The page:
April 30 (Reuters) - In his first 100 days in office, President Joe Biden has offered up roughly $6 trillion in spending proposals and so far has delivered on roughly a third of it.
His plans cover a range of policy goals: Lifting the economy out of the COVID-19 recession; restoring blue collar jobs; beefing up critical U.S. infrastructure; levying higher taxes on corporations and the wealthiest Americans; securing affordable child care for American families.
The first-term Democrat’s vision to reshape the U.S. economy has come in the form of three broad fiscal programs, each bearing a three-letter acronym distinguished from one another only by their middle initials: The ARP (American Rescue Plan); the AJP (American Jobs Plan); and AFP (American Families Plan).
Here’s where they stand:
ARP: American Rescue Plan - $1.9 trillion
The first of Biden’s proposals, floated before he was sworn into office on Jan. 20, is the only of the three so far to have been enacted into law. It passed in March on party-line votes, backed by Democrats, rejected by Republicans.
Its signature components were $1,400 one-time payments that went out to most American households this spring and the extension of a $300 a week federal enhancement to state unemployment benefits until September. Those funds helped lift consumer spending in the first quarter at an annualized rate of 10.7%, among the largest gains in the post-World War Two era.
The ARP also included funds to accelerate the COVID-19 vaccination campaign and to assist the businesses and communities most affected by the pandemic. The United States has emerged as one of the world leaders in the COVID-19 inoculation effort, with 43% of U.S. adults having gotten at least one dose of vaccine and 30% now fully vaccinated.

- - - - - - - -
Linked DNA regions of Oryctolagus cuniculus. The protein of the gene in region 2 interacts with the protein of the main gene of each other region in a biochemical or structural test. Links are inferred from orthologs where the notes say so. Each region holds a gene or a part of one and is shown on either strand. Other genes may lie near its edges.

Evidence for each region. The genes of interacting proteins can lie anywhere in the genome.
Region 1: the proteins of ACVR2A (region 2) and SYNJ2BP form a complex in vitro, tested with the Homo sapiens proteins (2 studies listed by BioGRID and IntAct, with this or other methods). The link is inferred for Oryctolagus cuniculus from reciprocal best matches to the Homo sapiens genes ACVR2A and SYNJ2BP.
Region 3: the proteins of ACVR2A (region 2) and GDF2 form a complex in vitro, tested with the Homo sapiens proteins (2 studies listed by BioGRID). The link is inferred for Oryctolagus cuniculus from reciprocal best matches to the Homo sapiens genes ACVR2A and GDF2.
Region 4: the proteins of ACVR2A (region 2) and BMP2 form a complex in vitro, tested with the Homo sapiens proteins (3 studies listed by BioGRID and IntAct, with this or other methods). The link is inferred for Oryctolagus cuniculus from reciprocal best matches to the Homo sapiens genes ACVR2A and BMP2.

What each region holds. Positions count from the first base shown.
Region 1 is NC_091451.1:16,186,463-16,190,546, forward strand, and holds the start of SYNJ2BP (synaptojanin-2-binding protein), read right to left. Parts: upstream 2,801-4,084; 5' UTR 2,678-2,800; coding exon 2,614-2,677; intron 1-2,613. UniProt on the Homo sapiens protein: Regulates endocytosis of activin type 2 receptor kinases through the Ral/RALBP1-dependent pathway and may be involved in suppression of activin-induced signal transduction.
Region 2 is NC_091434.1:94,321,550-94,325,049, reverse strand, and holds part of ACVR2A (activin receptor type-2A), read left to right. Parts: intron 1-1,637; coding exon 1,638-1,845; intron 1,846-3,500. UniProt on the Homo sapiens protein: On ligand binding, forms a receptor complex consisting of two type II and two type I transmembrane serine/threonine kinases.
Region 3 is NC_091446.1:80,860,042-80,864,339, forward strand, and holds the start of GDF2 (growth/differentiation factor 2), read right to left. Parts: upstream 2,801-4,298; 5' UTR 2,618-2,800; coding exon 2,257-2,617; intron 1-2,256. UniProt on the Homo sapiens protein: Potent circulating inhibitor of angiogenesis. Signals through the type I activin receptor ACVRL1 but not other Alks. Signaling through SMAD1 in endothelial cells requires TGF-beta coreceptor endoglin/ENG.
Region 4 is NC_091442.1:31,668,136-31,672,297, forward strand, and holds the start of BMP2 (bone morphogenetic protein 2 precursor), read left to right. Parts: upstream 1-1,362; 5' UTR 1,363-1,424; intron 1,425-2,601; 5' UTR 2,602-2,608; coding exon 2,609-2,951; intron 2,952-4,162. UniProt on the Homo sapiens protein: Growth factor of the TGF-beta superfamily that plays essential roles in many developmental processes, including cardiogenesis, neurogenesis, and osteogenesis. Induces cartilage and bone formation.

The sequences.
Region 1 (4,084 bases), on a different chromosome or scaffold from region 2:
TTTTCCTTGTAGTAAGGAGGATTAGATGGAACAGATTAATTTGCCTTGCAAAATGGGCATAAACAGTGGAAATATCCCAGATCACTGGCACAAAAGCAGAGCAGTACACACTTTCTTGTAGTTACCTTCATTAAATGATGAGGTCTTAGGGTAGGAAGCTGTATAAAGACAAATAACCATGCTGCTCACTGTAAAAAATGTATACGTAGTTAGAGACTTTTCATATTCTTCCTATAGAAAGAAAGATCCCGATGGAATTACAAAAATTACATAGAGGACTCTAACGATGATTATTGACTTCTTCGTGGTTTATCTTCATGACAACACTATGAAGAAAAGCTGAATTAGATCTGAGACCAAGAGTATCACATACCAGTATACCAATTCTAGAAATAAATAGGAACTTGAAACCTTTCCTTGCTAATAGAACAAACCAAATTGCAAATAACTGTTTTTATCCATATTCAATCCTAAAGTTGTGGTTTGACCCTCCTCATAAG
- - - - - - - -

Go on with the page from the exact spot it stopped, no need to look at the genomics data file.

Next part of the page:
AJP: American Jobs Plan - $2.3 trillion
Biden announced what he bills as his “blue collar blueprint” at the end of March, and while it has been the focus of much discussion in Washington, no formal proposal has yet surfaced on Capitol Hill.
The plan’s two biggest buckets - at $650 billion each - would:
* Fund traditional public transportation projects like roads and bridges while underwriting investments in the infrastructure to kick the transition to electric vehicles into high gear; and
* Pay to refurbish aging public schools and decaying public water systems and expand broadband access for the 35% of rural Americans lacking such high-speed communications connectivity.
Other components of the AJP would provide funds for home- or community-based care for the elderly and disabled and would invest in domestic manufacturing for industries the Biden administration considers critical to the national interest, such as semiconductors and green energy.
To pay for these, Biden has proposed raising the corporate tax rate to 28% from 21%; eliminating all fossil fuel industry subsidies and loopholes; and establishing a minimum tax on income companies use to report profits to investors.
AFP: American Families Plan - $1.8 trillion
The last of Biden’s proposals is a mix of new spending, totaling $1 trillion, and tax credits for working families, about $800 billion. It went up the flagpole in late April and features his first stab at getting the wealthiest Americans to pay more in taxes. Like the AJP, it has yet to get as far as a formal bill before Congress.
Its key spending elements include provisions:
* Aiming to help working parents cover childcare expenses and subsidizing daycare costs for families with kids under 5 and provide free preschool for 3- and 4-year-olds.
* Providing free community college tuition; boosting a federal tuition grant program; and subsidizing tuition for students from middle-class families attending an historically Black college or university, or HBCU.
* Extending the child tax credit, included in the ARP enacted in March, through 2025. The current credit, essentially another monthly payment from the government for most families, will sunset at the end of this year.
* Roughly doubling the tax rate paid by high earners on their investment income to 39.6% from 20% now and lifting the highest tax rate on ordinary income to 39.6% from 37%.
Reporting by Jarrett Renshaw; Editing by Dan Burns and Nick Zieminski